Corruption obstacle to development — ICPC boss
ICPC Chairman, Prof. Bolaji Owasanoye

By Ikechukwu Nnochiri – Abuja

Chairman of the Independent Corrupt Practices and other related offences Commission, ICPC, Prof. Bolaji Owasanoye, SAN, on Tuesday, maintained that illegal gold mining was responsible for the ranging violent crimes in Zamfara State.

The ICPC boss, who spoke at the 4th Annual public awareness lecture series on Anti-Money Laundering/Combating the Financing of Terrorism (AML/CFT) regimes in West Africa, said there are established linkages between economic crimes and crisis in the region.

He said the illegal mining of gold in Zamfara state by “Nigerians and collaborators from the West African region and beyond”, “had gone on for years unabated”.

“Existing literature has established linkages between illegal natural resources exploitation and financing of arms conflict and promotion of organised crime, promotion of the drug trade and state capture, expansion of corruption and state capture, banditry/terrorism and kidnap for ransom, poverty, instability and lack of social safety net and modern slavery.

“West Africa needs to pursue a multi-track strategy to surmount the daunting challenges posed by economic and financial crimes. The fortune of generations yet unborn relies on the actions that we take today”, the ICPC Chairman added.

Meanwhile, earlier in his opening remarks at the event, the Director General of Inter-Governmental Action Group Against Money Laundering in West Africa, GIABA, Justice Kimelabalou Aba, said there was need for Nigeria to engage forensic examiners and auditors to help it to trace and recover proceeds of crime.

Justice Aba stressed that the primary mandate of GIABA was to, as an institution of ECOWAS, support its member states effectively to protect their economies from being misused and abused to launder the proceeds of crimes or finance terrorism in any form.

He said the aim of the lecture series which was held at Nile University in Abuja, was to incorporate students that were drawn from various tertiary institutions in Nigeria, into the war against money laundering and terrorism financing.

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“Today’s event is yet another golden opportunity for us in GIABA to strengthen our collaboration with the academia in our commonly shared responsibility of tackling the twin problems of money laundering and terrorist financing (ML/TF) in Nigeria and West Africa region.

“Money laundering and terrorist financing constitute major obstacles to human development and present significant obstacles to equal economic and social opportunities, especially for honest and hard-working people.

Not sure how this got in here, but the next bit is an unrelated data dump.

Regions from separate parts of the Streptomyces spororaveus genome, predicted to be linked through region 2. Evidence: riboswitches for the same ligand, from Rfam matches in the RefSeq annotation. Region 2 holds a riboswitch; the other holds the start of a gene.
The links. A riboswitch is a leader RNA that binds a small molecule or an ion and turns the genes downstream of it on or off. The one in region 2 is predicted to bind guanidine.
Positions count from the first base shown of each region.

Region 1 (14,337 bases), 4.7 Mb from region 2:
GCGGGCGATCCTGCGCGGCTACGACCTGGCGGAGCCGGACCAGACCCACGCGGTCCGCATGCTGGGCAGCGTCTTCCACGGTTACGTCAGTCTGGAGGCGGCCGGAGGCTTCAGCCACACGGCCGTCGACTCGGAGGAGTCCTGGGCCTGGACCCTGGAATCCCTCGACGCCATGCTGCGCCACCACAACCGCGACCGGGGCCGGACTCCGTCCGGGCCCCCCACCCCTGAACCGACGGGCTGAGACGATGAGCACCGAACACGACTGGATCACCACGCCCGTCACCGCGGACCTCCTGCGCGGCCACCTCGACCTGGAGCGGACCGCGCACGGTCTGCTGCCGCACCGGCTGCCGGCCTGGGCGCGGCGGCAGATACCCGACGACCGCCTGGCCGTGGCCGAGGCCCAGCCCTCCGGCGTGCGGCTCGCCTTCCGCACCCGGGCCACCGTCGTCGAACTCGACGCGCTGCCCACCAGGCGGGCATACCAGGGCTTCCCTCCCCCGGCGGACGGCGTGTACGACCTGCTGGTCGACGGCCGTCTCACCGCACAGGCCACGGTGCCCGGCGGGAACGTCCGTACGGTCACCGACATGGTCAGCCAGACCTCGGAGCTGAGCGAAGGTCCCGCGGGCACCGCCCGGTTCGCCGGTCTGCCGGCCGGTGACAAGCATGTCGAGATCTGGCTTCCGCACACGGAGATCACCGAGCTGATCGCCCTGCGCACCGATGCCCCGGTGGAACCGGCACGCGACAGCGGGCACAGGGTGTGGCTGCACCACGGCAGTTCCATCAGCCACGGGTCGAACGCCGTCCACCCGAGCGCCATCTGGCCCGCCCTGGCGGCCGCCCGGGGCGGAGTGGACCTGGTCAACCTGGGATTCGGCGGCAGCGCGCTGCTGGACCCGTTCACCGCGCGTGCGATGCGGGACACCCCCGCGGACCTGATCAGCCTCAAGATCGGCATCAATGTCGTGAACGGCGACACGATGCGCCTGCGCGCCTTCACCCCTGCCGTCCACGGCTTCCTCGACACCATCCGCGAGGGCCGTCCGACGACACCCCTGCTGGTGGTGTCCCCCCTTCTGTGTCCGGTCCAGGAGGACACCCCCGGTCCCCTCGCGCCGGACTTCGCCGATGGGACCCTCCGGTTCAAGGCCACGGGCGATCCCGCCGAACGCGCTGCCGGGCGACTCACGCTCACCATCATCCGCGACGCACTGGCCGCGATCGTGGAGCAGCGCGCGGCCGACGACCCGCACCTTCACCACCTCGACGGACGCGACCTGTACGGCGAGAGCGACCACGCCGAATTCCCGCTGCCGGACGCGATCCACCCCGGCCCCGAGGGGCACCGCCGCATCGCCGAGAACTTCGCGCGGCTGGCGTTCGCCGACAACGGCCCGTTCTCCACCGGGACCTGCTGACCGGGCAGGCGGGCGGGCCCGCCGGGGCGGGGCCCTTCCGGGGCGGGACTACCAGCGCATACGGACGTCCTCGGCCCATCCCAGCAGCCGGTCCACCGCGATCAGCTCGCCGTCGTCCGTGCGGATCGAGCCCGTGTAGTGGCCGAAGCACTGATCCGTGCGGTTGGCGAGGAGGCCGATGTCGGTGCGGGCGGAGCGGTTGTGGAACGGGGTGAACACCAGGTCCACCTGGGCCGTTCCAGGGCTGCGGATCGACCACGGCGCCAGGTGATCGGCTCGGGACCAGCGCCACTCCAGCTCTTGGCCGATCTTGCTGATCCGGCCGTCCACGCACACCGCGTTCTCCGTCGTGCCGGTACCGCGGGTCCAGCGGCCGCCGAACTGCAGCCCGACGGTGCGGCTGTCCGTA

“In many other countries, these crimes have adversely impacted national security and development in Nigeria, including the erosion of hard-earned reputation for individuals, corporate organizations, and even countries.

“While investors take calculated risks, they try to avoid investing in countries classified as high risks for money laundering and terrorist financing.

“The predicate crimes’ cumulative effects that lead to money laundering are the pauperisation of the poor and the enrichment of the crooks, systemic corruption, erosion of the rule of law and the integrity of the financial system, and the political silencing of those who demand what is right in society.

“In GIABA, we consider the school system as a critical stakeholder in this endeavour.

“Educational institutions such as yours are the orchards that nurture the future human fruits of a nation – many good and bad people in society today pass through the school system, and the system would have influenced both.

“As the foremost socializing institution in the society after the family, the school system should do more to deliver future good leaders for the society – leaders than can be trusted to deliver development and good governance for their people and not under development and misery.

“I also wish to call on you to consider introducing and promoting courses on anti-money laundering and combating the financing of terrorism in order to build future anti-money laundering and anti-corruption professionals in the country.

“The country needs forensic examiners and auditors that can help trace and recover proceeds of crime wherever they may be located in the world”, he added.

Vanguard News Nigeria

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